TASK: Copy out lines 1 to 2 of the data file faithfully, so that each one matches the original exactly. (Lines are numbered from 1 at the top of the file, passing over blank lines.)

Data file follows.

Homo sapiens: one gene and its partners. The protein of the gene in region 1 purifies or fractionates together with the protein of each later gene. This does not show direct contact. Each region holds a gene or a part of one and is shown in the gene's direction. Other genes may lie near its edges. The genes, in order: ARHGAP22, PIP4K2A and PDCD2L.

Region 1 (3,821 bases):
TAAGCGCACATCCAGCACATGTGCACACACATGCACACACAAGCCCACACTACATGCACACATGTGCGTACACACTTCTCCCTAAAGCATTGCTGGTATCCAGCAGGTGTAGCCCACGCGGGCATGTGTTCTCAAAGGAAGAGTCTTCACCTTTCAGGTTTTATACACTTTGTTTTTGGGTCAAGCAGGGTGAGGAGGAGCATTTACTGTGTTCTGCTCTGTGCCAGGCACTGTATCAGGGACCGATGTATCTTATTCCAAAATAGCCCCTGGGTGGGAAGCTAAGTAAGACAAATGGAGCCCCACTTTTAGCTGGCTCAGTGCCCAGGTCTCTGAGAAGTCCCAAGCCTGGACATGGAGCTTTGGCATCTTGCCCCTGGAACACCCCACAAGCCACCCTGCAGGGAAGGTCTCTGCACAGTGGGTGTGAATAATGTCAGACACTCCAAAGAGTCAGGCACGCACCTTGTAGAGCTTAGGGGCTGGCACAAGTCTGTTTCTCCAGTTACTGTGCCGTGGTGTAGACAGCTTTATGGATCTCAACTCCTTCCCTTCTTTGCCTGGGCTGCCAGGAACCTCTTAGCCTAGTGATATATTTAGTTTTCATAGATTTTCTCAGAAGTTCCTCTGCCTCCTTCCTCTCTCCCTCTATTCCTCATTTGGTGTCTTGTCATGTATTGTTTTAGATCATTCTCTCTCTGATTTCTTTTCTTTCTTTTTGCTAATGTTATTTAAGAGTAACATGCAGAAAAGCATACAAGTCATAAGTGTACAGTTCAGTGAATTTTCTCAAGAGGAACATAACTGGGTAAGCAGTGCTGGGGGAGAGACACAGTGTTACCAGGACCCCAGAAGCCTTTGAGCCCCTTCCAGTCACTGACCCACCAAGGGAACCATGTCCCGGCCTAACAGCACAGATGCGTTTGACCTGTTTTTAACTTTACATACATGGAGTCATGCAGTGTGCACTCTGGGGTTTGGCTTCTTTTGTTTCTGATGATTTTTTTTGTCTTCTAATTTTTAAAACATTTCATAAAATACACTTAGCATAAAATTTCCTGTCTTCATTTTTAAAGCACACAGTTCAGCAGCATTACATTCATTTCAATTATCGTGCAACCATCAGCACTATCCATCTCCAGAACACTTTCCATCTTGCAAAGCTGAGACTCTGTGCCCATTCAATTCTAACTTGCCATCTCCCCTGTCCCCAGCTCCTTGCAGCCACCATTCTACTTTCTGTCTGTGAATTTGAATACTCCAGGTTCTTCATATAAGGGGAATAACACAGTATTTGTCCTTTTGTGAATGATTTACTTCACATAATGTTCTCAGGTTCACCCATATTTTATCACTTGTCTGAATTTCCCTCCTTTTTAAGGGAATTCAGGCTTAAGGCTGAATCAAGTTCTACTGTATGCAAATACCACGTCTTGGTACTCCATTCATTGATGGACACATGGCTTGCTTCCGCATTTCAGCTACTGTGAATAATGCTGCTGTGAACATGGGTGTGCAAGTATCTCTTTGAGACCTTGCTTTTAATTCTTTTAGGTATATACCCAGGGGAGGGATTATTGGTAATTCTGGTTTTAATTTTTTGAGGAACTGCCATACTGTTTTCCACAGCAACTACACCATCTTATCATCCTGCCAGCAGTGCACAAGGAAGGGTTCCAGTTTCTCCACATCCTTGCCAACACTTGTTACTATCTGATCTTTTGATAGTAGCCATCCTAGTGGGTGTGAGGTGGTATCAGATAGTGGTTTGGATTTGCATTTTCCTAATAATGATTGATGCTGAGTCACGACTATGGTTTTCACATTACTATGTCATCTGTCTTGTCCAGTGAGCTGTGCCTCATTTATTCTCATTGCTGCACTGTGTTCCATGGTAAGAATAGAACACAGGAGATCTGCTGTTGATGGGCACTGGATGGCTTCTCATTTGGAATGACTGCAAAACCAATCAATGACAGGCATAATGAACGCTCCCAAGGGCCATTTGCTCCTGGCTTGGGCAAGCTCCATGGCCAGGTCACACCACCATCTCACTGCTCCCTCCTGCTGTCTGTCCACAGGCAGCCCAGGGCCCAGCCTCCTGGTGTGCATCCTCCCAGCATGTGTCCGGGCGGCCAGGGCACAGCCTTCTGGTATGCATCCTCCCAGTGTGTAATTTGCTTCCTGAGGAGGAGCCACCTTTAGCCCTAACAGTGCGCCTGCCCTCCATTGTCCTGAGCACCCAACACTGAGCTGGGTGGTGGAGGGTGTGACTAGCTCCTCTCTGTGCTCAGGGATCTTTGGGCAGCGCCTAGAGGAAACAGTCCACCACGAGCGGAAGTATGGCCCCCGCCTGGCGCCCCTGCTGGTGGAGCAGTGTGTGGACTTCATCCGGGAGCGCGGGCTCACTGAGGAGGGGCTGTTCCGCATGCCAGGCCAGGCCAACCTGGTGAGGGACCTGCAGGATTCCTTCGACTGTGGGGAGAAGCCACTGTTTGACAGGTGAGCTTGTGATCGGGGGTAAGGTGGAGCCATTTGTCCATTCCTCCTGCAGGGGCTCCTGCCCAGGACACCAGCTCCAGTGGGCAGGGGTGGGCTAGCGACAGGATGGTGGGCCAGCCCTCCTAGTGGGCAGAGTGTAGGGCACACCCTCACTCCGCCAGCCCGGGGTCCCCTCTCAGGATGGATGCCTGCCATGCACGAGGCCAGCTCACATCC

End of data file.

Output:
Homo sapiens: one gene and its partners. The protein of the gene in region 1 purifies or fractionates together with the protein of each later gene. This does not show direct contact. Each region holds a gene or a part of one and is shown in the gene's direction. Other genes may lie near its edges. The genes, in order: ARHGAP22, PIP4K2A and PDCD2L.

Region 1 (3,821 bases):